Autism Spectrum Disorder Liability Is Modulated Along a Gender Continuum from the Female to Male Neuroanatomical Brain Phenotype

Saturday, May 14, 2016: 11:30 AM-1:30 PM
Hall A (Baltimore Convention Center)
D. Andrews1, M. Gudbrandsen1, A. Marquand2,3, E. Daly1, C. M. Murphy1, S. Baron-Cohen4, M. C. Lai4,5,6, M. V. Lombardo4,7, A. N. Ruigrok4, E. Bullmore4,8, J. Suckling4, S. C. Williams2, M. Craig1, D. G. Murphy1 and C. Ecker1, (1)Sackler Institute for Translational Neurodevelopment, Department of Forensic and Neurodevelopmental Sciences,, Institute of Psychiatry, Psychology & Neuroscience, King's College London, London, United Kingdom, (2)Centre for Neuroimaging Sciences, Institute of Psychiatry, Psychology & Neuroscience, King's College London, London, United Kingdom, (3)Donders Institute for Brain, Cognition and Behaviour, Radboud University, Nijmegen, Netherlands, (4)Autism Research Centre, University of Cambridge, Cambridge, United Kingdom, (5)Department of Psychiatry, National Taiwan University Hospital and College of Medicine, Taipei, Taiwan, (6)Centre for Addiction and Mental Health, The Hospital for Sick Children, and Department of Psychiatry, University of Toronto, Toronto, ON, Canada, (7)Department of Psychology and Center for Applied Neuroscience, University of Cyprus, Nikosia, Cyprus, (8)Department of Psychiatry, Brain Mapping Unit, University of Cambridge, Cambridge, United Kingdom
Background: Autism spectrum disorder (ASD) is a neurodevelopmental condition more commonly observed among males, with an estimated male:female prevalence ratio around 2-5:1 (Fombonne 2005, Lai 2015). Findings of a greater familial etiological load of ASD in females relative to males suggest the existence of male-specific risk, and female-specific protective factors for ASD (Robinson, 2013). However, while the existence of gender-related risk and protective factors for ASD are supported by genetic and demographic studies, little research has been conducted to establish whether having a female or male brain phenotype mediates ASD liability.

Objectives: Here, we aimed to (1) identify neuroanatomical patterns that are characteristic of the male and female brain phenotype, and (2) test the hypothesis that having a male or female brain phenotype represents a risk or protective factor for ASD, respectively.

Methods: 98 right-handed adults with ASD (49 males, 49 females) and 98 matched neurotypical controls (51 males, 47 females) aged 18-42 years were recruited and assessed at the IoPPN, London, and the ARC, Cambridge. A Gaussian Process classifier (GPC) (Rassmussen 2006, Marquand 2010) was initially trained to make probabilistic predictions for each control participant based on binary classes of biological sex using eight surfaced based measures of cortical neuroanatomy (cortical thickness, grey & white matter surface areas, cortical volume, grey:white matter signal intensity ratio, curvature, sulcal depth, and metric distortion). This approach allowed us to derive a probabilistic prediction for each individual based on the binary categories dictated by biological sex, and to represent each brain along a gender continuum with individuals being most confidently classified representing the prototypical male or female brain phenotype. The performance accuracy of each model was estimated using leave-one-out cross validation and tested for significance via permutation of class labels (n=1000). Subsequently, we applied each predictive model to the males and females with ASD in order to estimate probabilistic predictions for individuals with ASD along a gender continuum. ASD liability for each model as a function of neuroanatomical gender phenotype was estimated as the ratio of males (females) with ASD to the total number of males (females) in eight bins along the axis of predictive probabilities of gender.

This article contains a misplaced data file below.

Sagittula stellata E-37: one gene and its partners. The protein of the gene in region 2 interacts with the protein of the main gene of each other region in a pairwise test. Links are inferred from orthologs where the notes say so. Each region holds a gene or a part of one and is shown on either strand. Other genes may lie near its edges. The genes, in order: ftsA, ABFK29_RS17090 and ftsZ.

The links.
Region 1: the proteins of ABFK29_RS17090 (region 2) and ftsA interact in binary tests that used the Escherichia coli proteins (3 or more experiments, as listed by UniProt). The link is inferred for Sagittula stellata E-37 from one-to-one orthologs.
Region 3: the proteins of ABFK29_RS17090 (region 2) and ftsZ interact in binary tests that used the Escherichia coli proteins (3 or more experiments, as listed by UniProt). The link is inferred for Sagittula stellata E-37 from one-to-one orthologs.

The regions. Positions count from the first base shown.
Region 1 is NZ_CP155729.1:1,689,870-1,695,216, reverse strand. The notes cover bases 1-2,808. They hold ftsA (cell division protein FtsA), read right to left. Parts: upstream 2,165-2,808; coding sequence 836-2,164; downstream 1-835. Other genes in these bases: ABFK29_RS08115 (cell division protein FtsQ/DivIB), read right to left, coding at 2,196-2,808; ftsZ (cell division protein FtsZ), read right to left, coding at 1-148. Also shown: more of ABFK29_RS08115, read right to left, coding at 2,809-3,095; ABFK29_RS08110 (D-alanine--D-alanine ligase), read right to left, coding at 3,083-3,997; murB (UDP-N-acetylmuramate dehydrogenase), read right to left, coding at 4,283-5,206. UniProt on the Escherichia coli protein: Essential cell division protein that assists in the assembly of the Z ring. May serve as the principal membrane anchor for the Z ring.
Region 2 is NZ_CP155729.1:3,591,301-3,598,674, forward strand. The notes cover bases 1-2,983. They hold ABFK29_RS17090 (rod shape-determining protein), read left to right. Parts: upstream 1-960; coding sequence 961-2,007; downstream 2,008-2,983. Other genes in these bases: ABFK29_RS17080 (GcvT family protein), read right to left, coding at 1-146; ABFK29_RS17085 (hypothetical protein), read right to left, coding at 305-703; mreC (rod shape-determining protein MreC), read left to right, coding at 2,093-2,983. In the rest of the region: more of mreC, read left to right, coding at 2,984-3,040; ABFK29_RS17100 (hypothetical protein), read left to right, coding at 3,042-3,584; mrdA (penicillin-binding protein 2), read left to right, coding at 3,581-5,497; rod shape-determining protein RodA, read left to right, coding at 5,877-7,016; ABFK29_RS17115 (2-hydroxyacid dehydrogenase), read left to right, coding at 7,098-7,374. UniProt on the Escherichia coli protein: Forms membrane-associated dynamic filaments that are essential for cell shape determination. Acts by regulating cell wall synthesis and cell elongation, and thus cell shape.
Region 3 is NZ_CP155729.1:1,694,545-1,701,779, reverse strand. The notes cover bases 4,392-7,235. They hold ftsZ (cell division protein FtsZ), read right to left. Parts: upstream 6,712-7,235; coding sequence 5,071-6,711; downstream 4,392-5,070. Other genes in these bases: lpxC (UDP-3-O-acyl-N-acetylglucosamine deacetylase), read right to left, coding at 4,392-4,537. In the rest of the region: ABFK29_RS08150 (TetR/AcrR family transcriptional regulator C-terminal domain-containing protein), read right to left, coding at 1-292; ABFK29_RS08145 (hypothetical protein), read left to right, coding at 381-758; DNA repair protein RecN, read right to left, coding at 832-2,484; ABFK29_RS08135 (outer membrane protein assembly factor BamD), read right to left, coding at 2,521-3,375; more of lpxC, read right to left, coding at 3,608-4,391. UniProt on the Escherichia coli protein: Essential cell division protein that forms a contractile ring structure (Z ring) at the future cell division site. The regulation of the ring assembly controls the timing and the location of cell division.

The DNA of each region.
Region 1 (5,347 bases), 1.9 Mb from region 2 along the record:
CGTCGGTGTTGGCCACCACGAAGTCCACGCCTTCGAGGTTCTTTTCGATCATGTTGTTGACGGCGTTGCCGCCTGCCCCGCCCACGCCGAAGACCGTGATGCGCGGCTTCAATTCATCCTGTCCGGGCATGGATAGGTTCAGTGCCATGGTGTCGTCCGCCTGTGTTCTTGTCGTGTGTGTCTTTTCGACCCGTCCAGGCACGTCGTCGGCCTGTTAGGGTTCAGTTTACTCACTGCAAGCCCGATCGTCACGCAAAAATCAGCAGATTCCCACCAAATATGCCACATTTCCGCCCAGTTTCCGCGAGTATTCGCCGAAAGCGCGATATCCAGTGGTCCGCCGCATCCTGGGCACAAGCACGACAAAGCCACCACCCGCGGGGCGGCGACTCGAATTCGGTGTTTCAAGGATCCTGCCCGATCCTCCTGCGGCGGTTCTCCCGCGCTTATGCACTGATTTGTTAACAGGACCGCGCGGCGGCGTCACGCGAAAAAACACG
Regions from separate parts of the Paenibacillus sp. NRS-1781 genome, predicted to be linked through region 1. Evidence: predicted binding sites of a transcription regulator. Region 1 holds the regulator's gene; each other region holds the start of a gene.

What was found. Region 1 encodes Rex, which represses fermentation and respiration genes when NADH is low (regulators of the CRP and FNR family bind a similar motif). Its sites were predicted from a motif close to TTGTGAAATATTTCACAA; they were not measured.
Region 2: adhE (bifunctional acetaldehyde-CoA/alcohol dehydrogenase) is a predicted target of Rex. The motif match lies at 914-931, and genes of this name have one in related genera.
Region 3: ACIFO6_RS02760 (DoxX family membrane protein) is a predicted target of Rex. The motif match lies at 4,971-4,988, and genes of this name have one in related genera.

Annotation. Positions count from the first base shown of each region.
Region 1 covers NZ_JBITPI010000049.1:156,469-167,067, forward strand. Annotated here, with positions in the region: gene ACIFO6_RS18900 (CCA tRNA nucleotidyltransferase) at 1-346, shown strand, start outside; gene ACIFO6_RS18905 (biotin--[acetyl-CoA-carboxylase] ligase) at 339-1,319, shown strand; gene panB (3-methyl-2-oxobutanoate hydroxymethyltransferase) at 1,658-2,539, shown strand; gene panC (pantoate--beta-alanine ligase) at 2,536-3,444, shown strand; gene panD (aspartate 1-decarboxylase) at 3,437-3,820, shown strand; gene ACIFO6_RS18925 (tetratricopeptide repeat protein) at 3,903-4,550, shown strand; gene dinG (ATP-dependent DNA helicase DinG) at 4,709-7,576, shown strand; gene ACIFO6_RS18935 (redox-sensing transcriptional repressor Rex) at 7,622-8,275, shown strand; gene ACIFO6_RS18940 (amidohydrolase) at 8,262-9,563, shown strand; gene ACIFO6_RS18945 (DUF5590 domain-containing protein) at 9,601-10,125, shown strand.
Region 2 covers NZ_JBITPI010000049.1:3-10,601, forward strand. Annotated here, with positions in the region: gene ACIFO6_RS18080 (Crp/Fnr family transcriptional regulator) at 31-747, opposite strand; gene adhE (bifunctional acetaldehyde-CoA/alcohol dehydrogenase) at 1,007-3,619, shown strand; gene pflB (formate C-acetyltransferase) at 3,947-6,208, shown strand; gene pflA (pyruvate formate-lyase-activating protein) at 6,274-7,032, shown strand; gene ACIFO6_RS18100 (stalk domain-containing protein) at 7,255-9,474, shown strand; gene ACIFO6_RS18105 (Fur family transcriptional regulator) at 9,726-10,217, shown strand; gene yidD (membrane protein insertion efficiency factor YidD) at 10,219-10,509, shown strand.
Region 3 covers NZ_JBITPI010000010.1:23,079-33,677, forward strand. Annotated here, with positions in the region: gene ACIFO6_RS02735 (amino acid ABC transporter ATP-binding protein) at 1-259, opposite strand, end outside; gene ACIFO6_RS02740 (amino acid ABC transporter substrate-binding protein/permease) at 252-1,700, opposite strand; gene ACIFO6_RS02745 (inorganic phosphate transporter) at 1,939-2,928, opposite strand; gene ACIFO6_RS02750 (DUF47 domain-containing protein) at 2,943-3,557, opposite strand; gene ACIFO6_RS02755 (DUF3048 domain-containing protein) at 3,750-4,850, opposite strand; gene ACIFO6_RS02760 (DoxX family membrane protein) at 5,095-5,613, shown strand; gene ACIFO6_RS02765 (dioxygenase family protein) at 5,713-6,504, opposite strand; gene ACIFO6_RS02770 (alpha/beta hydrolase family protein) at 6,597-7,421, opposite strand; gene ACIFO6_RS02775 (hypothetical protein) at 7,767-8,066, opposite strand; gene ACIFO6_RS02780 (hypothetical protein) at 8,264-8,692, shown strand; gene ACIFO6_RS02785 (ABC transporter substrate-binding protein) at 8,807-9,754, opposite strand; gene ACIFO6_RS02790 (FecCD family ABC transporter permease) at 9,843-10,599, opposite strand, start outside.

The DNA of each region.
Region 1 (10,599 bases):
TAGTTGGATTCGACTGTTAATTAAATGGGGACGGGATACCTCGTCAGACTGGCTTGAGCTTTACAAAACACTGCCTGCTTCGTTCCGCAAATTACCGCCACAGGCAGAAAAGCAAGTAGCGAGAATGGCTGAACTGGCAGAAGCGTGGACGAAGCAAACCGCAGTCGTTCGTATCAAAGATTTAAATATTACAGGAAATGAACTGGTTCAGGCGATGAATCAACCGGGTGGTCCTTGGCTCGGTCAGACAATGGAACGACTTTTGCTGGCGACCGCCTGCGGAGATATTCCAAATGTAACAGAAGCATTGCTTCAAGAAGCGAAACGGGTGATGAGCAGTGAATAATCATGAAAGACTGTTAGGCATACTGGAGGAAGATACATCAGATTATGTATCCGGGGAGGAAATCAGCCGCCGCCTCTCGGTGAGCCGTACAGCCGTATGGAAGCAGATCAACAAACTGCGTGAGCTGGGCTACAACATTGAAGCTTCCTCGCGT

Results: Across all eight vertex based cortical features, GPC was able to separate male from female controls at accuracies ranging from 68% for metric distortion to 84% for G:W intensity ratio (p<=.001). When predicting individuals with ASD we found that female ASD cases were allocated more frequently to the male category across all eight models (as opposed to the female category), significantly above chance level (p-values ranging from <.001-<.002). When examining the proportion of ASD cases as a function of predictive probability for the male phenotype, we found that increased probabilities for the male brain phenotype were associated with an increased prevalence ratio for ASD within our sample.

Conclusions: Our results support the hypothesis that having a male brain phenotype constitutes greater risk for the development of ASD regardless of biological sex, hence implying that a female brain phenotype may provide a protective effect for ASD.